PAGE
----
A court order that requires Sherwin-Williams Co. payment of $101 million to the lead abatement fund, tantamount to “damage”, which is recoverable through the insurance policy of Lloyd’s of London, Ohio Court of Appeal. ruling thursday.
Cuyahoga County’s Eighth Circuit of Appeals overturned the trial court’s decision that found coverage was not granted because the Santa Clara County Supreme Court’s ruling in California was not an award for damages. The Board of Appeal stated that the term “damage” should be interpreted broadly in favor of the insured.
The court noted that a California appeals court ruled in favor of paint maker NL Industries in a similar lawsuit against underwriters Lloyds.
“Just as the NL I court found, we find that the average businessman reading the policy in question would believe that the pollution control fund constituted ‘damage’ under the relevant language of the policy,” the opinion said.
The dispute arose from a public nuisance lawsuit filed by several California counties against Sherwin-Williams, NL and ConAgra Grocery Products Co. for marketing the use of lead paint in interiors despite knowing it would eventually decompose, chip off and present public health. danger. After all appeals were heard, the lawsuit resulted in a settlement that would require each of the companies to pay $101.7 million to a pollution control fund.
Sherwin-Williams sued Lloyd seeking insurance coverage, but the Cuyahoga County Court of Common Pleas agreed with the insurer’s argument that the cut order did not amount to “damages” covered by the policy.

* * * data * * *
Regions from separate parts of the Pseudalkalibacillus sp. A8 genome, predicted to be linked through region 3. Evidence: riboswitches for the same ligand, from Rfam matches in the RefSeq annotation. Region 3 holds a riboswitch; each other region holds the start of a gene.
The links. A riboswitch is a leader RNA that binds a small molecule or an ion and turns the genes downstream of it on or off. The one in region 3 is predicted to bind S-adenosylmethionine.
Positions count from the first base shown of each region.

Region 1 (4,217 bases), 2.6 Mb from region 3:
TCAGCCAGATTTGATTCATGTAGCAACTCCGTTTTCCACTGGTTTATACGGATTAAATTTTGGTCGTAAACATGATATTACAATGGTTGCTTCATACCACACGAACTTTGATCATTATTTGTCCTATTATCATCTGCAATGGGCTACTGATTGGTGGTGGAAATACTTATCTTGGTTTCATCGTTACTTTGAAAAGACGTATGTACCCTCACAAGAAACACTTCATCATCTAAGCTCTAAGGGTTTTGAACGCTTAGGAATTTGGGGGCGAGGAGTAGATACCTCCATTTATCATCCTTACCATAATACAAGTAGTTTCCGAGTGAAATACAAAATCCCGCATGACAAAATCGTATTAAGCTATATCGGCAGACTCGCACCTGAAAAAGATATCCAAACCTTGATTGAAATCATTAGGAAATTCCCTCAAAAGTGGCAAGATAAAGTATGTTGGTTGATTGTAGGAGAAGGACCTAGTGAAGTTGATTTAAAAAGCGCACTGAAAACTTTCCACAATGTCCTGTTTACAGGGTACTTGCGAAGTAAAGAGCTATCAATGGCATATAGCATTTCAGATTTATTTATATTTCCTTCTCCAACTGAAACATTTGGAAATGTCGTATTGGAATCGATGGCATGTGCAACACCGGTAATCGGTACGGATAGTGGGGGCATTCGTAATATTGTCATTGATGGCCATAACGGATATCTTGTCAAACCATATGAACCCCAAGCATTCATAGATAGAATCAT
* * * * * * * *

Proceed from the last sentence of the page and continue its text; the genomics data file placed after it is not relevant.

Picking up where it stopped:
The Board of Appeal disagreed. The opinion states that despite the fact that the Santa Clara County Court issued a “mitigation order” rather than an “indemnification award”, the effect is the same.
The Ohio Court of Appeals noted that the California Court of Appeals gave “a thoughtful insight into the ‘damage’ mystery” and ruled in favor of the cover. Another case, heard in New York and known as NL II, was also decided in favor of the insured person.
“Returning to the present case, we note that under Ohio law, “damages” in its simple and ordinary meaning is necessarily broad enough to cover a variety of remedies, including damages, injunctive relief, restitution, and other remedies for the right of justice. the opinion says.
The ruling did not end the lawsuit; it only decides whether a California court order constitutes “damages” covered by the policy. The Court of Appeal returned the case to the Court of First Instance for further consideration.
Photo courtesy of Sherwin-Williams.
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